By SUSAN JONES
Community engagement is more than just a buzzword at Pitt. The University is actively partnering with local groups to try to tackle some of the area’s biggest problems.
Some of these efforts were recognized on March 29 with $2,000 prizes at the first Partnerships of Distinction Awards from the office of the Senior Vice Chancellor for Engagement Kathy Humphrey. The awards ceremony led off a day-long forum at the Twentieth Century Club on Community Engaged Scholarship.
“Strengthening communities is a strategic priority of the University,” Humphreys said at the awards ceremony. “This commitment comes to life through the teaching and research of our faculty and the involvement of our students.”
She said the University is currently in the process of applying to the Carnegie Foundation for the Advancement of Teaching for the Community Engagement Classification.
“The community engagement classification has created benchmarks for quality engagement, among them, an emphasis on mutuality and reciprocity within partnerships between community and campus,” Humphreys said. “It symbolizes everything we want to be about.”
This award was created, she said, “to help us lift up the truly outstanding partnership work that brings our teaching and research into communion with community goals.”
The awards, listed below, were presented by Lina Dostilio, associate vice chancellor for Community Engagement.
Just Discipline Project at Woodland Hills
To address the problem of high suspension rates in Allegheny County schools, particularly among black students, a partnership between the School of Social Work’s Center on Race and Social Problems, the School of Education’s Motivation Center, and the Woodland Hills School District developed a comprehensive school climate and discipline intervention that began in the fall of 2017.
Participating in the project were from the School of Social work were James P. Huguley, assistant professor; Shawn E. Thomas, restorative practice coordinator; Rachelle H. Haynik, research and evaluation coordinator; Shante Stuart McQueen, postdoctoral fellow; Dashawna Fussell-Ware, graduate research assistant; Rebecca Calaman, undergraduate research assistant; and Theresa DePace, undergraduate social work intern.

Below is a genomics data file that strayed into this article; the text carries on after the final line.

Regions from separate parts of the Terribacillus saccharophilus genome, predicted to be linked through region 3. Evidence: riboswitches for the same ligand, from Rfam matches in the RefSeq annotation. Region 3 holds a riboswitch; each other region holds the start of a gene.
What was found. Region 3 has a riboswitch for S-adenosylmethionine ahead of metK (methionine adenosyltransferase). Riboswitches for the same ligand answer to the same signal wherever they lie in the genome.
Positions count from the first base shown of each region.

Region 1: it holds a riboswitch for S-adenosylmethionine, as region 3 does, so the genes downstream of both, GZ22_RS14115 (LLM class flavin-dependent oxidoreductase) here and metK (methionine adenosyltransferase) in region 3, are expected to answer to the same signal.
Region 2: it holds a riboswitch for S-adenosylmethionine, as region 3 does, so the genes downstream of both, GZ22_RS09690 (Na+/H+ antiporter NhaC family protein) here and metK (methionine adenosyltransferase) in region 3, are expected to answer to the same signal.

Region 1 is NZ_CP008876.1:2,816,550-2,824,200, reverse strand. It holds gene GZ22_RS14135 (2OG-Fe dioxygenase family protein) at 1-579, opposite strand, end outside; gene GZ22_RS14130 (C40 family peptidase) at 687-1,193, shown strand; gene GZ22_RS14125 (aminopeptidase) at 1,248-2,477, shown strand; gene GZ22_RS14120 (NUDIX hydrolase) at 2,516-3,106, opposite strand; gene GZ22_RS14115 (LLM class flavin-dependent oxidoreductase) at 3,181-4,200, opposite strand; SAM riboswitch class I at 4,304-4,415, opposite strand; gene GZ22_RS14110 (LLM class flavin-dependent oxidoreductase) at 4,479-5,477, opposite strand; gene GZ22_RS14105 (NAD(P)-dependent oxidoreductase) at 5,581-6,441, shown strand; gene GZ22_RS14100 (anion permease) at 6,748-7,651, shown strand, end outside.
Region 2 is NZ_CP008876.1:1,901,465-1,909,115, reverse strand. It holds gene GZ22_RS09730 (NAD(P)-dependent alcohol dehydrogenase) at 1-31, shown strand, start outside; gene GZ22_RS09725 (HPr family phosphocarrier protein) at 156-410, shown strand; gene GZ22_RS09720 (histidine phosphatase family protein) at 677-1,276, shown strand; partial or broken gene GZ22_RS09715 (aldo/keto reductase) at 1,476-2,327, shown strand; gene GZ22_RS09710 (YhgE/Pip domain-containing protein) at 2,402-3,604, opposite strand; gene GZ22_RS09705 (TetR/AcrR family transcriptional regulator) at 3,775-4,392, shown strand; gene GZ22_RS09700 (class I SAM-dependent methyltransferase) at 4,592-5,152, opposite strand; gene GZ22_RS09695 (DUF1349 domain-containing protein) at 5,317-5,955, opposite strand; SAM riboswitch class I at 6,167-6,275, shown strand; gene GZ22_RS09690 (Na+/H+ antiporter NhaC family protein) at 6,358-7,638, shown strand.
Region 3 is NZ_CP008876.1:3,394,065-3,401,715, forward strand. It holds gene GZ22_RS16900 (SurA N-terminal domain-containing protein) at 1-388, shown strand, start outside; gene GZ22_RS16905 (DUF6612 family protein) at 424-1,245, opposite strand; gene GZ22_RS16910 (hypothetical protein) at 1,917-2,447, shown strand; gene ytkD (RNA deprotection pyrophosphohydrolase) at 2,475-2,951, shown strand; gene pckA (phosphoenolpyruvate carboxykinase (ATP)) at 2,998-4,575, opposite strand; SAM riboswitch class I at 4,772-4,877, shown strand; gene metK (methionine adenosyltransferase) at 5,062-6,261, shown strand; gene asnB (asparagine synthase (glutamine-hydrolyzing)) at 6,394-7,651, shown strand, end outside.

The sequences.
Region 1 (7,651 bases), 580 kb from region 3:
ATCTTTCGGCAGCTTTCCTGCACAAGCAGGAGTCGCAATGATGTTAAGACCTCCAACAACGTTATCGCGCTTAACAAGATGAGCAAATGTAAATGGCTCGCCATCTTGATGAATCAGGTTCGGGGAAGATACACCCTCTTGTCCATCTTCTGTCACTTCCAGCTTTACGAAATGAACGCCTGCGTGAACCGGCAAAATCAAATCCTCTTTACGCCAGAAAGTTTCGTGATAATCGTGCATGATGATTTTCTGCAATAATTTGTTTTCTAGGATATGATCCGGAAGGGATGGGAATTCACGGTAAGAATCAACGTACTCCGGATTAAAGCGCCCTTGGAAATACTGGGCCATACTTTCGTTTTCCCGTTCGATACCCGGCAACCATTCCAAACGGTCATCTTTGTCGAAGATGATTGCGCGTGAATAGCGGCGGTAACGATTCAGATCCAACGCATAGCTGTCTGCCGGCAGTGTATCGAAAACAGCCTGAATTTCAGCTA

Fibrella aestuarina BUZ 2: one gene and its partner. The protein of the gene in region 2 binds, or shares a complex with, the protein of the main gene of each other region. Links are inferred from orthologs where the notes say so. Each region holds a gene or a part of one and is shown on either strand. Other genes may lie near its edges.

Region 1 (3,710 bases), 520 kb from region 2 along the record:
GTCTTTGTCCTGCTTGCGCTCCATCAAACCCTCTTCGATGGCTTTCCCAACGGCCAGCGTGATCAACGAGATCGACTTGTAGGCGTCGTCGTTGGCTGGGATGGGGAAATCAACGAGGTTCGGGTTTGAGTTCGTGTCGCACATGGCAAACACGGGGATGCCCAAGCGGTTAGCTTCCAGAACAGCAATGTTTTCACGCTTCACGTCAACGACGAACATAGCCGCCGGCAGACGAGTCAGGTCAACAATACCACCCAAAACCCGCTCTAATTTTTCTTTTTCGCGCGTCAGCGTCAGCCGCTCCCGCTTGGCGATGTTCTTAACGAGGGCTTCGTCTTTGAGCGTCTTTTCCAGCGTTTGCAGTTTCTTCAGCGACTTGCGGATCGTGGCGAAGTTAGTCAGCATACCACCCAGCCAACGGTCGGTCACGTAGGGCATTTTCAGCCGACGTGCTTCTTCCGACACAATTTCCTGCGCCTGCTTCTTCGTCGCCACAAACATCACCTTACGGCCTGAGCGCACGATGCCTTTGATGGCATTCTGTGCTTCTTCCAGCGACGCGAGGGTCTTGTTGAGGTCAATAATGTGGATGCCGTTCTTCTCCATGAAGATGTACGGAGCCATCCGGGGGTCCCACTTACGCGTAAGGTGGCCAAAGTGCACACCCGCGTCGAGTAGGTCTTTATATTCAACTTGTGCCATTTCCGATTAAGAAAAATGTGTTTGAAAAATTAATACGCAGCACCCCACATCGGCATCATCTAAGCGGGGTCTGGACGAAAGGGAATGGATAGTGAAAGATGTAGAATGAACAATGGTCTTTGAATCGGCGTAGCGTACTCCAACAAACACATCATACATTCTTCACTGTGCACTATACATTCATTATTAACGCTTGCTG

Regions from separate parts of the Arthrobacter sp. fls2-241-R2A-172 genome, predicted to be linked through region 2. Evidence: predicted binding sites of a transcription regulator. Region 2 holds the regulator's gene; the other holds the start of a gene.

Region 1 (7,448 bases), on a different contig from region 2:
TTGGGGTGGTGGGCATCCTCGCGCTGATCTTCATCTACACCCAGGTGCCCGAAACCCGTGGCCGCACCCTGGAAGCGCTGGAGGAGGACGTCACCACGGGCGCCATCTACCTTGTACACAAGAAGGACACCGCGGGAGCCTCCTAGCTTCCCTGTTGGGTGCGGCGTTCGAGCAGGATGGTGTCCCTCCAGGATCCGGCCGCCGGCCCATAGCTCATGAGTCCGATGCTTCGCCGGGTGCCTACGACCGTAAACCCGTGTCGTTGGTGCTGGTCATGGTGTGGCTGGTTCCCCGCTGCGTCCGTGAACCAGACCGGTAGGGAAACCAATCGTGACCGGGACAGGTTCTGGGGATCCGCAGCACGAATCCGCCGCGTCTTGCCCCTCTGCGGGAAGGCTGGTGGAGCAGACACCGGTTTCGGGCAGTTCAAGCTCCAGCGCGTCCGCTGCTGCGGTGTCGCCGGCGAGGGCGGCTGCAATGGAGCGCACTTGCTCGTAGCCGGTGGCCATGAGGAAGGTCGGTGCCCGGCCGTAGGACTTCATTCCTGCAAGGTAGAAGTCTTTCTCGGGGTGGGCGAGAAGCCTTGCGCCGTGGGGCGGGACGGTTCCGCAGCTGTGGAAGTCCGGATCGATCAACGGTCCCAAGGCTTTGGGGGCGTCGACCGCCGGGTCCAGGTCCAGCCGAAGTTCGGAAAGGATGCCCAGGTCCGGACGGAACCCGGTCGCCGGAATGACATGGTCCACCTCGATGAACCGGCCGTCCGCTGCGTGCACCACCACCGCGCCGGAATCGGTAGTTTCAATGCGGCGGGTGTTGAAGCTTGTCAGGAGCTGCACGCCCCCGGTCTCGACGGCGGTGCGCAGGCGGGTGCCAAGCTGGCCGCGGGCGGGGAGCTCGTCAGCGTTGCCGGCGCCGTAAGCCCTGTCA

Other participants included Ming-Te Wang, associate professor, School of Education, and from the Woodland Hills School District, James P. Harris, superintendent; Allison Kline, principal, and more than 40 teachers and staff at the Woodland Hills Intermediate School.
AIDS Free Pittsburgh
AFP is a collaborative initiative comprised of government agencies, healthcare institutions, and community-based organizations that strive to support people affected by HIV/AIDS and end the AIDS epidemic in Allegheny County by 2020.
Several health organizations from throughout the county participated in this project. The participants from Pitt came from:
- School of Medicine: April Churilla, Ken Ho, Deborah McMahon, and John Mellors, all Department of Medicine; Darren Whitfield, School of Social Work and Department of Psychiatry, Adrienne Walnoha, Psychiatry, and Harold Wiesenfeld, Obstetrics, Gynecology & Reproductive Sciences
- Graduate School of Public Health: James Egan, Mary Hawk, and Ron Stall, Behavioral and Community Health Sciences; and Linda Frank and Mackey Friedman, Infectious Diseases and Microbiology
Mascaro Center for Sustainable Innovation Partnership with the Kingsley Association
This partnership has been active since 2009 across a range of sustainability innovations, including the development of multi-generational, sustainable housing approaches to energy assessments, energy retrofits, and most recently, the Environmental Justice Community Alert Matrix. EJCAM was designed to inform residents about environmental risks within their communities and provide them with practical responses to mitigate risks.
Partnership members include: Melissa Bilec, deputy director, Mascaro Center and associate Professor, civil and environmental engineering; Harold Rickenbacker, civil and environmental engineering grad student; Malik G. Bankston, executive director, Kingsley Association; and Fred Brown, former associate director of program development, Kingsley Association, and current president, Forbes Fund.
Black Girls Advocacy and Leadership Alliance
This partnership, which is part of the Black Girls Equity Alliance, fosters community-based participatory research and advocacy to address the systemic inequities affecting black girls in the region.
Partnership members include: Kathi Elliott, Executive Director, Gwen's Girls; Convener, Black Girls Equity Alliance; Amanda Cross, Office of Child Development; Willa Doswell and Betty Braxter, School of Nursing; Alannah Caisey, doctoral student, Department of Sociology; and from the School of Social Work: Professor Sara Goodkind and masters students Edoukou Aka-Ezoua, Porscha Adams, Shenika McAlister, and ShaRae Edmonds.
Parks and the Pittsburgh EcoSystem
This partnership is a collaboration between the Department of Geology and Environmental Science and the Pittsburgh Parks Conservancy to address challenges ranging from combined sewer overflows to social equity.
Partners include: Erin Copeland, senior restoration ecologist, Pittsburgh Parks Conservancy, and Daniel Bain, associate director, Pittsburgh Collaboratory for Water Research, Education and Outreach, Department of Geology and Environmental Science.
Susan Jones is editor of the University Times. Reach her at firstname.lastname@example.org or 412-648-4294.